Employees Are Key To Electronics Retailing

Here’s how Best Buy CEO Brian Dunn ended a recent blog post on CNBC:

You should be happy with what you purchase. This means that the product works the way you expect it to before you walk out of the store, or when you get home. If not, you’ve overpaid at any price.

Dunn’s post discusses the importance of knowledgeable staff in the consumer electronics space. He points to a study by The American Consumer Institute that shows how often consumers selected different attributes as being important for their electronics purchase:

  • Product quality (85%)
  • Knowledgeable staff (77%)
  • Finding someone to help (74%)
  • Lower prices (70%)

My take: True! Dunn’s comments are consistent with my previous post about Wal-Mart’s new tech support as well as my research which shows that customer service trumps price across most industries. When consumers chose a retailer, the need for higher customer service increases with age. There are 2% more Gen Y that want good customer service than those that want low prices. For Seniors, the gap between customer service and low price is 14%.

That’s why retailers need to focus on the 4th law of my 6 laws of customer experience: Unengaged employees don’t create engaged customers.

The bottom line: Don’t sell electronics, help people chose and use them.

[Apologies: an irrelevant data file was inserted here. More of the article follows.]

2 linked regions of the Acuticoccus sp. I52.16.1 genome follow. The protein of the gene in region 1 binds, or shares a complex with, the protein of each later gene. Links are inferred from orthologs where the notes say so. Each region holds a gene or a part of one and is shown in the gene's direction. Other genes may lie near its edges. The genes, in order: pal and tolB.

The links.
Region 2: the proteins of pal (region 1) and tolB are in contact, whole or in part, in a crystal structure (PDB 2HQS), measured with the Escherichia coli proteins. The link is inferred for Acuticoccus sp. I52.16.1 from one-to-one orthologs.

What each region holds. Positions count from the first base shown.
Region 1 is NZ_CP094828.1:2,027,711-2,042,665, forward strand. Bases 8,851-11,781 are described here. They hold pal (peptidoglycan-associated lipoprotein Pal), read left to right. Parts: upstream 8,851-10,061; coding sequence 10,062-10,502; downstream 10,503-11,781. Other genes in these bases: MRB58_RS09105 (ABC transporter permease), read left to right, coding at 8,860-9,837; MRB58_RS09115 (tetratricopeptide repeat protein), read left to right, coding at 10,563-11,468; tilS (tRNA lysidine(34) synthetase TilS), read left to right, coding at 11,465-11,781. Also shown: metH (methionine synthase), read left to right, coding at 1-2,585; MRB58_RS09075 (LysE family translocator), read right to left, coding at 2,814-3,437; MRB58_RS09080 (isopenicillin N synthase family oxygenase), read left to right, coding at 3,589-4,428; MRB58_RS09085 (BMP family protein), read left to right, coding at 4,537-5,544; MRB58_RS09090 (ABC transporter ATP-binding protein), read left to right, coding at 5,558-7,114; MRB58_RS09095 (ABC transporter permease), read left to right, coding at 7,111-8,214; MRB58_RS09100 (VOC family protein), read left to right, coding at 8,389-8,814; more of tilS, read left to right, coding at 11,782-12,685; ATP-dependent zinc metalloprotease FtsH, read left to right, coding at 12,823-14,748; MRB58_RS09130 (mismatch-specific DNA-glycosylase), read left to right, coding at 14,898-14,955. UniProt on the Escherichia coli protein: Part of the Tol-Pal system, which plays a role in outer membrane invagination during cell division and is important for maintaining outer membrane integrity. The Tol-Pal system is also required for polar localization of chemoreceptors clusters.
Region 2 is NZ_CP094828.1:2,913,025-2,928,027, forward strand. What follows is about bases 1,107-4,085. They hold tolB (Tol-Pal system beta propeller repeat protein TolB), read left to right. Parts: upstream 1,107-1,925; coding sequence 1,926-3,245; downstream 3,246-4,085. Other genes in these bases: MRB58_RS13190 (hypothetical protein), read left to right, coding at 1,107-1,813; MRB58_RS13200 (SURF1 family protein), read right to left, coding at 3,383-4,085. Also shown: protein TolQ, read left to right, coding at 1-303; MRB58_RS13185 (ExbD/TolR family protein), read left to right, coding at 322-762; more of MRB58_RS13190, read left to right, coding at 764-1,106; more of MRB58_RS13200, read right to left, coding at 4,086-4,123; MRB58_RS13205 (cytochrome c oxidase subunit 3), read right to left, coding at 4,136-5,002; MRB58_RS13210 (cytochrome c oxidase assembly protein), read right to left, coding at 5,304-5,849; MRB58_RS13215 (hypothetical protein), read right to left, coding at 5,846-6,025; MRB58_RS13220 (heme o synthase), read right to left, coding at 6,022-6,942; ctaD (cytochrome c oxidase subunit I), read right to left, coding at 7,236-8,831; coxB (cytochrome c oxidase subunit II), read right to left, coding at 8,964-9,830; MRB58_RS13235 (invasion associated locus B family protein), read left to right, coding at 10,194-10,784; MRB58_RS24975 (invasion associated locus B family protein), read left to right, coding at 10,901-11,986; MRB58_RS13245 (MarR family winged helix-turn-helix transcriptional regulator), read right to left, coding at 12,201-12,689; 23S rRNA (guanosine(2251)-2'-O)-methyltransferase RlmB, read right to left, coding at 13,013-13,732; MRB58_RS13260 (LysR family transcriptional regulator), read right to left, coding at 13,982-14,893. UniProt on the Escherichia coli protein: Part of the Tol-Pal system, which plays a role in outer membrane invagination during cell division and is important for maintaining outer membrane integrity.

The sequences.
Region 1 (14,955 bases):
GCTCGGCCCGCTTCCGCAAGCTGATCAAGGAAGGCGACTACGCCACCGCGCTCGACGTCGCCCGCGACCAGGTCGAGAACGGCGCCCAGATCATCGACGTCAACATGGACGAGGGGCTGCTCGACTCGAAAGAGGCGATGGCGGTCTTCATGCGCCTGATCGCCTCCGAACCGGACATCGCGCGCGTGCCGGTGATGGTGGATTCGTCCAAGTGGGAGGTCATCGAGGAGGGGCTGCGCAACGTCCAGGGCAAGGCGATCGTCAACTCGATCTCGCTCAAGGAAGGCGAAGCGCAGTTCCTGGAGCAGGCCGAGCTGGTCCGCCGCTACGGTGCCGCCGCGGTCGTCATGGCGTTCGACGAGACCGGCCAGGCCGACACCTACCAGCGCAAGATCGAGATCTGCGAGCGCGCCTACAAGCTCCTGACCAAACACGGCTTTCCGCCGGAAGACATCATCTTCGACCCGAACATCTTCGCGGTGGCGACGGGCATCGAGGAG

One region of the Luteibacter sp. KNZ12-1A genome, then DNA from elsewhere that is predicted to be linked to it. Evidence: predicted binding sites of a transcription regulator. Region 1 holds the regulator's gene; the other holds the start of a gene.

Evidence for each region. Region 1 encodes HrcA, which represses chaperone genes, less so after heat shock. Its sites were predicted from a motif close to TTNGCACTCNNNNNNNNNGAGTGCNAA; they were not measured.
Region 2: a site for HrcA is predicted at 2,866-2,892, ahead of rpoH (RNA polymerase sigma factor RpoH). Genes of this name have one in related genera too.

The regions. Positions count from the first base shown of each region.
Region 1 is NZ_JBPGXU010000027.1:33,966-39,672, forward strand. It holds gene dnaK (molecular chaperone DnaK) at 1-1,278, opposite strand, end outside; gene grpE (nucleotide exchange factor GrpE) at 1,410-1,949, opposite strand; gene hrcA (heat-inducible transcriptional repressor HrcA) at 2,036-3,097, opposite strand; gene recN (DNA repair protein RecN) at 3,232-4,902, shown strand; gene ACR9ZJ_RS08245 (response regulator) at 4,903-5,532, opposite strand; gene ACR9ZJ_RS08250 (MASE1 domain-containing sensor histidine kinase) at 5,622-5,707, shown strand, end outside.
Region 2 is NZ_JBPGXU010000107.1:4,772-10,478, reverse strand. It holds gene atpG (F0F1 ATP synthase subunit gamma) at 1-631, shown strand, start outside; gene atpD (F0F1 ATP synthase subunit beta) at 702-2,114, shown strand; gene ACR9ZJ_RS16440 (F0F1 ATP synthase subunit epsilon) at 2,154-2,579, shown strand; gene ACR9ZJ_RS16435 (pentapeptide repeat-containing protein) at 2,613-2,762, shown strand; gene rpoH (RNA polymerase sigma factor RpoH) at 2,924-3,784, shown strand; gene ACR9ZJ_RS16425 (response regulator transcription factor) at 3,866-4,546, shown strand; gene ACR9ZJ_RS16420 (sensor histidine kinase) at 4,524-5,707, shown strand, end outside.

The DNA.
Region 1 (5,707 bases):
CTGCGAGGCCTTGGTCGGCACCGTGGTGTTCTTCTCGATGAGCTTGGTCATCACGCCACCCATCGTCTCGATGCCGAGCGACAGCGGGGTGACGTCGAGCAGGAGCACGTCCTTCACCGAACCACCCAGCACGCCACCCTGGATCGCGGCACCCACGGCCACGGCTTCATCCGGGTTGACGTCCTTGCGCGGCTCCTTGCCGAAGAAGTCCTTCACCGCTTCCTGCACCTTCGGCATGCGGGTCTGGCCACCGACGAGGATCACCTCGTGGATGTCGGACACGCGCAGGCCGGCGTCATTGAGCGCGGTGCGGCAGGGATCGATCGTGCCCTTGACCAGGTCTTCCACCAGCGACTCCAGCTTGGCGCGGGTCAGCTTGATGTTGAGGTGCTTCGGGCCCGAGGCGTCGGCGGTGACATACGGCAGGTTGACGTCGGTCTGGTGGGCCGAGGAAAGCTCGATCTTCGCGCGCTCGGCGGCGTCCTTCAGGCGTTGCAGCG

About Bruce Temkin, CCXP
I'm an experience (XM) management catalyst; helping organizations improve results by engaging the hearts and minds of their employees, customers, and partners. I enjoy researching and speaking about these topics. I lead the Qualtrics XM Institute, which is the world's best job. We're igniting a global community of XM Professionals who are inspired and empowered to radically improve the human experience. To achieve this goal, my team focuses on thought leadership, training, and community building. My work is driven by a set of fundamental beliefs: 1) Everything starts and ends with human beings, so you need to understand how people think, feel, and behave; 2) XM is a discipline that needs to be woven throughout an organization's entire operating fabric; and 3) Building the XM discipline requires a combination of culture, competency, and technology.

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